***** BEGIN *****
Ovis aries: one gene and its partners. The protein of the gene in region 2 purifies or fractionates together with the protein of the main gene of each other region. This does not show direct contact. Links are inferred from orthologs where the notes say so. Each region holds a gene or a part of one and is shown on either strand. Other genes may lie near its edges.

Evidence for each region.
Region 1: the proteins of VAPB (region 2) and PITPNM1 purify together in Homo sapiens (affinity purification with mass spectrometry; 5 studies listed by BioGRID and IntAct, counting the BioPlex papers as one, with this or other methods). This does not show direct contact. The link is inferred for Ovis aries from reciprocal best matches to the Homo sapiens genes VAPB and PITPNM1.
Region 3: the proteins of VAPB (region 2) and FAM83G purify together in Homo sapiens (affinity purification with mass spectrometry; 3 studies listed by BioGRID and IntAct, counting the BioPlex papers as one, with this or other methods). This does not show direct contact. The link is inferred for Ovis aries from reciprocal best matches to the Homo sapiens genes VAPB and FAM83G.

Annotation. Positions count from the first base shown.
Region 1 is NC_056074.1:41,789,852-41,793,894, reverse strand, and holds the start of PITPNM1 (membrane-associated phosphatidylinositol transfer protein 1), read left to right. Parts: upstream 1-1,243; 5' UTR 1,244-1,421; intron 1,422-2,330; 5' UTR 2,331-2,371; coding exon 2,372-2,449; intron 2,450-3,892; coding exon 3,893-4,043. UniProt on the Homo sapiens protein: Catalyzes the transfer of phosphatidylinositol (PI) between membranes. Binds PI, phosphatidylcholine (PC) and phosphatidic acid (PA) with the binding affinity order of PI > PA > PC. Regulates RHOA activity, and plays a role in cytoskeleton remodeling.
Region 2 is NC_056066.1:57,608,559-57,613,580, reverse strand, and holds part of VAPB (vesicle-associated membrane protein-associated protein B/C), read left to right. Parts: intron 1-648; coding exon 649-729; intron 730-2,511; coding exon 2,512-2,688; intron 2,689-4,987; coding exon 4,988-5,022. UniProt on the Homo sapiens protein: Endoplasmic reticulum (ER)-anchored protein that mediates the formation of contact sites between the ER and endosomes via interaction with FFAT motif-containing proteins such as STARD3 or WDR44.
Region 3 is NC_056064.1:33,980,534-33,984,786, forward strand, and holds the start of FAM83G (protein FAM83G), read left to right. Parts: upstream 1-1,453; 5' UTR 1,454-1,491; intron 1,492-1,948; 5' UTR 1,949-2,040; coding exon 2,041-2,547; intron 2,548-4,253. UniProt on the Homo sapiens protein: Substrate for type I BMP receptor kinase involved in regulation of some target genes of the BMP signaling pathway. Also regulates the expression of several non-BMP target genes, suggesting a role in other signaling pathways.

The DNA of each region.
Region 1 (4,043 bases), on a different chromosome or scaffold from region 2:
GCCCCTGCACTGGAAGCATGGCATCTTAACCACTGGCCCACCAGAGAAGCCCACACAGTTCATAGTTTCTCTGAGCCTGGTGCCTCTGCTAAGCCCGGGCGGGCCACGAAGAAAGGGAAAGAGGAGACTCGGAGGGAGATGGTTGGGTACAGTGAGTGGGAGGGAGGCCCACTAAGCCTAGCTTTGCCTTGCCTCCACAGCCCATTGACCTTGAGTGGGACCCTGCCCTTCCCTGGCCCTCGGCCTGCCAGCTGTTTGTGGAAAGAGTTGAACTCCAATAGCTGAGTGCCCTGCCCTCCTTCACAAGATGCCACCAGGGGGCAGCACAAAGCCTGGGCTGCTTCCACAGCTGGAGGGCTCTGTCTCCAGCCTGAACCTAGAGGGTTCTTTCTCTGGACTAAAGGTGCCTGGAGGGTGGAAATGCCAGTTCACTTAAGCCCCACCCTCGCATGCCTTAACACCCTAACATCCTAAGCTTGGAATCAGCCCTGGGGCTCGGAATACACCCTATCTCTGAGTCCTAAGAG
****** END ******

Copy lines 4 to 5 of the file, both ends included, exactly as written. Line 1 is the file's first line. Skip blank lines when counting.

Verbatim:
Region 3: the proteins of VAPB (region 2) and FAM83G purify together in Homo sapiens (affinity purification with mass spectrometry; 3 studies listed by BioGRID and IntAct, counting the BioPlex papers as one, with this or other methods). This does not show direct contact. The link is inferred for Ovis aries from reciprocal best matches to the Homo sapiens genes VAPB and FAM83G.

Annotation. Positions count from the first base shown.